Psychiatrists and criminal responsibility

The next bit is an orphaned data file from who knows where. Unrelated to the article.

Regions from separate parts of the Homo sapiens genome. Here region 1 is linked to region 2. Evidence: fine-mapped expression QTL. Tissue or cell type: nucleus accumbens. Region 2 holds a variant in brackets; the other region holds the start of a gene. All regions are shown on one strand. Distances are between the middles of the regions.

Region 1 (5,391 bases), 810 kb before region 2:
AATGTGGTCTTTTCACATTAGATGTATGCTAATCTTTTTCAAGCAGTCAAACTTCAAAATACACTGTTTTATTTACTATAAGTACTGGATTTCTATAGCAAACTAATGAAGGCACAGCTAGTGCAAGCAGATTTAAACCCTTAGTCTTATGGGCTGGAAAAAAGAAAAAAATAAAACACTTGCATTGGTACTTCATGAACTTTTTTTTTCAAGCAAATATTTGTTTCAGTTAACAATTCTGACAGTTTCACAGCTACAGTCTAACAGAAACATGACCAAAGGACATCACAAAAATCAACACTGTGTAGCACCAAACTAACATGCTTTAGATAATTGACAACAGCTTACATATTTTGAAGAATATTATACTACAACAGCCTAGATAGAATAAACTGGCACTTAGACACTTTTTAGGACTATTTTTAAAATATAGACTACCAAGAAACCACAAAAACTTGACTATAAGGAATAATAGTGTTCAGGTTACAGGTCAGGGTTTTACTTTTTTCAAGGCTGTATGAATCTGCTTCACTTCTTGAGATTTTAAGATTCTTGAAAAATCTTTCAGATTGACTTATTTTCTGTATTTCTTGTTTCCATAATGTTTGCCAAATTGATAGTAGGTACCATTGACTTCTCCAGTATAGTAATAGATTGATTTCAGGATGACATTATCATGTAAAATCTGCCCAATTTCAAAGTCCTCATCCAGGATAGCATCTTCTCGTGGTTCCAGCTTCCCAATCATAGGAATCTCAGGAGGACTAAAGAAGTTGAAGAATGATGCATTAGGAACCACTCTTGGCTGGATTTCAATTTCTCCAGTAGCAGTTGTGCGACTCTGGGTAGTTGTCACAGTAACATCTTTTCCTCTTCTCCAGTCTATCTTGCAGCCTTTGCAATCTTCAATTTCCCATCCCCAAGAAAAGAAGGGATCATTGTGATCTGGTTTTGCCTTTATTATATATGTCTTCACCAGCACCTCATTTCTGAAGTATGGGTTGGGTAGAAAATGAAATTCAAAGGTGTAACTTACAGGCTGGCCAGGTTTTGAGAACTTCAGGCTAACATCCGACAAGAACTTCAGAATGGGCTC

In recent years the issue of “potentially dangerous, mentally disturbed offenders” has been discussed in connection with some high profile serious incidents, such as the case of Mamoru T. presented in the previous chapter. But while the issue of these offenders appeared prominently in public discussions, ultimately leading to legal change, Japanese courts today find virtually all defendants fully criminally responsible regardless of their mental condition. That is, defendants who are “criminally insane” or of diminished responsibility have all but disappeared from the juridical landscape. This chapter will look into this virtual disappearance and the various actors who are involved in some way: police officers, prosecutors, lawyers, forensic psychiatrists, judges and since 2009, lay judges as well. These different persons together decide on a suspect’s or defendant’s capacity to distinguish right from wrong and to act accordingly, the legal standard for assessing criminal responsibility and what accordingly should be done with this suspect or defendant. Should he or she be prosecuted, punished or receive medical treatment? This chapter examines how the persons involved go about answering these questions, focusing especially on forensic psychiatrists’ role. By doing so it will not only shed light on this role, but also on the disappearance from court of the defendant who is criminally insane or of diminished responsibility. In doing so it in addition brings into focus the engagement between juridical knowledge and outside knowledge, expert and lay, implicated in this disappearance.